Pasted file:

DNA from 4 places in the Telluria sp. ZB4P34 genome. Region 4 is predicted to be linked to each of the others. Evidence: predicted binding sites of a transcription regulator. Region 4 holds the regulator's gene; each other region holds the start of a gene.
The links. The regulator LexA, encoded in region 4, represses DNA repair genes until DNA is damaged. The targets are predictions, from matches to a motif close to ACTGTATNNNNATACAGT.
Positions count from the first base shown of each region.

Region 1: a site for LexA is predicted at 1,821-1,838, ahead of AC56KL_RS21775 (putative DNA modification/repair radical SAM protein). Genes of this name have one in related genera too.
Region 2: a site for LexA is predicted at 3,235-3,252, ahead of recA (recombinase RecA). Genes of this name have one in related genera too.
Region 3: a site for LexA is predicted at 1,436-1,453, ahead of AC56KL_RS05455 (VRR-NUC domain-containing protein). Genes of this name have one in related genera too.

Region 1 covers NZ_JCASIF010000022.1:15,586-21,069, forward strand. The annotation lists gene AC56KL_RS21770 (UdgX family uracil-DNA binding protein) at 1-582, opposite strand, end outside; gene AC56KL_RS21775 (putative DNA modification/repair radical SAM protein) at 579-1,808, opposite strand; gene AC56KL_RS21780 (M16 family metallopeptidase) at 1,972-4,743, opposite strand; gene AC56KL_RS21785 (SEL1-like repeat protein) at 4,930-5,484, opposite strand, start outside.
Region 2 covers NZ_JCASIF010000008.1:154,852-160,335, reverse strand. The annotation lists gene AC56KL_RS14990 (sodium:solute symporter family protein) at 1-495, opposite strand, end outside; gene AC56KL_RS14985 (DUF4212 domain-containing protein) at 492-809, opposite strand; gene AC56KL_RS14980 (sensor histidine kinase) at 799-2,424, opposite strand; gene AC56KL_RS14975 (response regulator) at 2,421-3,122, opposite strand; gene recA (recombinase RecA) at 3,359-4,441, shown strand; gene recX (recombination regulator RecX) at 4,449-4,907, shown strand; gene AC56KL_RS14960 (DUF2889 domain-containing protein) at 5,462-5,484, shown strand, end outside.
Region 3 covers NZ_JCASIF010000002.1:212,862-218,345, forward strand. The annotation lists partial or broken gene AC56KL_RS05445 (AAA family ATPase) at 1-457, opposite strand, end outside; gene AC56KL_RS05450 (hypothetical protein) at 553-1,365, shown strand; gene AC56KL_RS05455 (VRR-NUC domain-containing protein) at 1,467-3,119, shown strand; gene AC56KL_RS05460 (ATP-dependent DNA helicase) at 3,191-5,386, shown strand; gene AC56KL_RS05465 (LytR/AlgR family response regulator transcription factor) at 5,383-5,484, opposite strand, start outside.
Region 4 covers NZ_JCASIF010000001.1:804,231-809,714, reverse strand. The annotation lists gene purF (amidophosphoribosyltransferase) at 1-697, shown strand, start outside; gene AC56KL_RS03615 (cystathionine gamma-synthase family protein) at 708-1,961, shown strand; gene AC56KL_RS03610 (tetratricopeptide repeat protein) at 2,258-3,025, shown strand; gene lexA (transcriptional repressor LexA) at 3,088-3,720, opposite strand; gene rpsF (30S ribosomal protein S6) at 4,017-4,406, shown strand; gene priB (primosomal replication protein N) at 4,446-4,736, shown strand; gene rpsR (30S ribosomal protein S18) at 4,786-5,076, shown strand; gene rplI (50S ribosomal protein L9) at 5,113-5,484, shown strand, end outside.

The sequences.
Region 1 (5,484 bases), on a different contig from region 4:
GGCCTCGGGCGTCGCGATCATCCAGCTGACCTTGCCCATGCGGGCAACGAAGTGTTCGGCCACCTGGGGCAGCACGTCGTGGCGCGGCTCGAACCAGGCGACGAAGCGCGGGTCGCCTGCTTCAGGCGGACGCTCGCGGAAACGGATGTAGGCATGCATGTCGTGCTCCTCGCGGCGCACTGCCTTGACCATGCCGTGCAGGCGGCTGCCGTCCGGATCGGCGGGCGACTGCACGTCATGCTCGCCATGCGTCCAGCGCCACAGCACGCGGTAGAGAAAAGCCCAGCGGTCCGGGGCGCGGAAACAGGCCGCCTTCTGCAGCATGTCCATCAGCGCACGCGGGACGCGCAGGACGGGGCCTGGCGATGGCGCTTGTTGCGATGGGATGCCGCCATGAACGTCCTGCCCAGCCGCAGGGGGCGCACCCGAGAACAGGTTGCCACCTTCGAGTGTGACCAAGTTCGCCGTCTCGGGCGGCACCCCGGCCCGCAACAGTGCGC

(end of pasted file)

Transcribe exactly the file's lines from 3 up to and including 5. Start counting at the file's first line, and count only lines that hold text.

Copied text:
Positions count from the first base shown of each region.

Region 1: a site for LexA is predicted at 1,821-1,838, ahead of AC56KL_RS21775 (putative DNA modification/repair radical SAM protein). Genes of this name have one in related genera too.
Region 2: a site for LexA is predicted at 3,235-3,252, ahead of recA (recombinase RecA). Genes of this name have one in related genera too.